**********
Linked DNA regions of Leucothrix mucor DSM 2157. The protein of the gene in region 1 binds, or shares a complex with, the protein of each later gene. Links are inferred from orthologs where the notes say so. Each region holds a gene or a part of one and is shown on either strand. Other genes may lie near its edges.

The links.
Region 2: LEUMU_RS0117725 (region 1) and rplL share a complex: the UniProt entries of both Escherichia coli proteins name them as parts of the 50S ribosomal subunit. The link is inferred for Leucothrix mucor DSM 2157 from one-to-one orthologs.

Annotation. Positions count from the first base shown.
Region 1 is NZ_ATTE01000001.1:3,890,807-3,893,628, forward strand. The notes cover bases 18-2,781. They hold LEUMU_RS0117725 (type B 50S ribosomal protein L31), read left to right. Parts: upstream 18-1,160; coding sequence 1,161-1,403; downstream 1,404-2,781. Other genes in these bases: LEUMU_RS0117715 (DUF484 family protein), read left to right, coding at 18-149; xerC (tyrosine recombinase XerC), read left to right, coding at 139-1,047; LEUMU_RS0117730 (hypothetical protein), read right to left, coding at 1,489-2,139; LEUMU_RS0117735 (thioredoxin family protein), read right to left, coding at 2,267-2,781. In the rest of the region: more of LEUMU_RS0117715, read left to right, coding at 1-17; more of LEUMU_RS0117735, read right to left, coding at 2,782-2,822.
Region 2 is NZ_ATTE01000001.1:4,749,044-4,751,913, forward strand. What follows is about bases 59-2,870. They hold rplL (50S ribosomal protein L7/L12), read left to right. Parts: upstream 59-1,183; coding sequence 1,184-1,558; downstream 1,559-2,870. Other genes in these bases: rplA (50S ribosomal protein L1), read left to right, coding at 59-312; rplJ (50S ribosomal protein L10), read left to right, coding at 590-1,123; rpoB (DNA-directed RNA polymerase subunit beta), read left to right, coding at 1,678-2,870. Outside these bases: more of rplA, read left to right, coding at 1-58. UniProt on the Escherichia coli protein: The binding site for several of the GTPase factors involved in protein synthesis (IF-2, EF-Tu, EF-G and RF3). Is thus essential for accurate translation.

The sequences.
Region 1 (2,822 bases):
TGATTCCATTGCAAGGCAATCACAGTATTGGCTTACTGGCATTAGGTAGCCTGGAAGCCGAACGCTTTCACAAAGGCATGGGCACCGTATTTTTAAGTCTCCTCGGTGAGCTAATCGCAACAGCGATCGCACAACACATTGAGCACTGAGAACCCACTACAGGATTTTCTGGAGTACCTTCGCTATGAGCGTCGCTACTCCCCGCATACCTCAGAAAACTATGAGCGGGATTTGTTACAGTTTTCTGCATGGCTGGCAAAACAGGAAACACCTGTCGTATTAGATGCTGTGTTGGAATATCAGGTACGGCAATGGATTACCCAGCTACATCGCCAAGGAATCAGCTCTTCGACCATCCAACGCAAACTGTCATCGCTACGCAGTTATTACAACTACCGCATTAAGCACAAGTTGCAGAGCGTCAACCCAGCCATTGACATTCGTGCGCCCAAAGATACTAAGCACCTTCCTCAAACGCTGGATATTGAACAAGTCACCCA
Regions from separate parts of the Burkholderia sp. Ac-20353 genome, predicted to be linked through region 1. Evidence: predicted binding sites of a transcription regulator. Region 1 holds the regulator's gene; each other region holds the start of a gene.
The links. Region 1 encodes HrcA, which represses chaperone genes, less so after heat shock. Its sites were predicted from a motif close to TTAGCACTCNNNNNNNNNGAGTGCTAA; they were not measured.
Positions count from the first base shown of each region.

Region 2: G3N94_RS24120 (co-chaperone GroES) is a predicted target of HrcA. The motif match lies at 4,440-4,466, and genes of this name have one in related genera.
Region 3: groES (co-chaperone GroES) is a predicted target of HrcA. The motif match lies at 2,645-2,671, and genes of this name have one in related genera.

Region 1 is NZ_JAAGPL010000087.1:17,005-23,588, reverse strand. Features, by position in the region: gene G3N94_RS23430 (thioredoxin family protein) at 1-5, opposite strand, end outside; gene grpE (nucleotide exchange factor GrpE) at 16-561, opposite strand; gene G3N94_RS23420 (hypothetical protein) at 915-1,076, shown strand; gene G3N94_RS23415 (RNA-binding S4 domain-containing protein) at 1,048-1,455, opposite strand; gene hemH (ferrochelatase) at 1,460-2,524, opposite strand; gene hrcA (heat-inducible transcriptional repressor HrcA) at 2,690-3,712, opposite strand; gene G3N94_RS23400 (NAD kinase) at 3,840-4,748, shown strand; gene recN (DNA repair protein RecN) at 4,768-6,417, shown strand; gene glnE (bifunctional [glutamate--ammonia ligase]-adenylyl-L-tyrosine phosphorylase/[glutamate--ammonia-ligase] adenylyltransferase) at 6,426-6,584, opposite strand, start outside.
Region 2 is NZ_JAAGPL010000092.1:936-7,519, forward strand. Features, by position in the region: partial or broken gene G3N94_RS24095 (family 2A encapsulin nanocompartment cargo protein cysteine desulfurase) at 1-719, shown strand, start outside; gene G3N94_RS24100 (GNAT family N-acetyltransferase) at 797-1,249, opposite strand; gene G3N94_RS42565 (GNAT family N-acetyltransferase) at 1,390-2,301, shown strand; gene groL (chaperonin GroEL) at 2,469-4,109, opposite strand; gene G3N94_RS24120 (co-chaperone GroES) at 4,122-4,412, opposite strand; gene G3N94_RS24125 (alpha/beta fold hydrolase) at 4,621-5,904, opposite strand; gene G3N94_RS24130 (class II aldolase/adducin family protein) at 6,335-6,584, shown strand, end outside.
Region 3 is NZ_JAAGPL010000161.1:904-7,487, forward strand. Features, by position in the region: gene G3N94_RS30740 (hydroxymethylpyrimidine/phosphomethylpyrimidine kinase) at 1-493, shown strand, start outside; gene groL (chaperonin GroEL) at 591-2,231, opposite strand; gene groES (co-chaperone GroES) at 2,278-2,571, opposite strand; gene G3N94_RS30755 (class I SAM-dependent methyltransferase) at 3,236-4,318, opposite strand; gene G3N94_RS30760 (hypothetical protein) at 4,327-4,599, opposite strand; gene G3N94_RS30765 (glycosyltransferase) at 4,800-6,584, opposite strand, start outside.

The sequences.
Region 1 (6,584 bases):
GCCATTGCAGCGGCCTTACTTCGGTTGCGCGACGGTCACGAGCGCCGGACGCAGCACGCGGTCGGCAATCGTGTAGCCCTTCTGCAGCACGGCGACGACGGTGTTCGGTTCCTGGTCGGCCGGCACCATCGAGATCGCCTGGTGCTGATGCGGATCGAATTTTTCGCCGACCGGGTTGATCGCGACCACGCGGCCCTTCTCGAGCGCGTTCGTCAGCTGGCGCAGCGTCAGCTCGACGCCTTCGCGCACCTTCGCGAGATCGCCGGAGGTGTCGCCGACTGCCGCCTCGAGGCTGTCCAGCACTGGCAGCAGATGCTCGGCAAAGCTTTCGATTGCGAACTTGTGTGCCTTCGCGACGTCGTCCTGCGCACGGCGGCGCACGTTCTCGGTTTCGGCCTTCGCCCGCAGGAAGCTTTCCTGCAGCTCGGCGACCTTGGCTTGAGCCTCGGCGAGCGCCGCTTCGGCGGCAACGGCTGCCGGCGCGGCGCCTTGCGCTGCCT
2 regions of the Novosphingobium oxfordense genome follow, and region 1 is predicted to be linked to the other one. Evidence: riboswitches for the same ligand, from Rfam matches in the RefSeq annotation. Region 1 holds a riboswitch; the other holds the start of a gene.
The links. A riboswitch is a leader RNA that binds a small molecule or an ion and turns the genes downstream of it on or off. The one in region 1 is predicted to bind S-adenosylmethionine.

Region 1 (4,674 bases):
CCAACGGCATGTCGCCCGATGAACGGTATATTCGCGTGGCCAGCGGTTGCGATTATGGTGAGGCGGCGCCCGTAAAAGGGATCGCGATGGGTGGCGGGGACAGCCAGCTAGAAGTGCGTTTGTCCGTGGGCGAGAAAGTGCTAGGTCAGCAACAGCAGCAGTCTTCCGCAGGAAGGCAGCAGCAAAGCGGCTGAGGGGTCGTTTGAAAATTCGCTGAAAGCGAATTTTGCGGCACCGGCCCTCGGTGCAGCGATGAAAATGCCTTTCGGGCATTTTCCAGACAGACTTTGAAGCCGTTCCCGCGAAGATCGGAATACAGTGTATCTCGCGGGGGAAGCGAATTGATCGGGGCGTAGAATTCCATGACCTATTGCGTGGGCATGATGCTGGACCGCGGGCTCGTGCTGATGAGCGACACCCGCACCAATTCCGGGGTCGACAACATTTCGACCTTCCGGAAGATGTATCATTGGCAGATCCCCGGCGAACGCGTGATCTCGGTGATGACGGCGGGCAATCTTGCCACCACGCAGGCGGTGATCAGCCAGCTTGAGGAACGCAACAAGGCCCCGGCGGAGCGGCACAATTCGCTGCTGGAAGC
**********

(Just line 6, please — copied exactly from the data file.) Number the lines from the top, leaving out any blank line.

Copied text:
Region 2 is NZ_ATTE01000001.1:4,749,044-4,751,913, forward strand. What follows is about bases 59-2,870. They hold rplL (50S ribosomal protein L7/L12), read left to right. Parts: upstream 59-1,183; coding sequence 1,184-1,558; downstream 1,559-2,870. Other genes in these bases: rplA (50S ribosomal protein L1), read left to right, coding at 59-312; rplJ (50S ribosomal protein L10), read left to right, coding at 590-1,123; rpoB (DNA-directed RNA polymerase subunit beta), read left to right, coding at 1,678-2,870. Outside these bases: more of rplA, read left to right, coding at 1-58. UniProt on the Escherichia coli protein: The binding site for several of the GTPase factors involved in protein synthesis (IF-2, EF-Tu, EF-G and RF3). Is thus essential for accurate translation.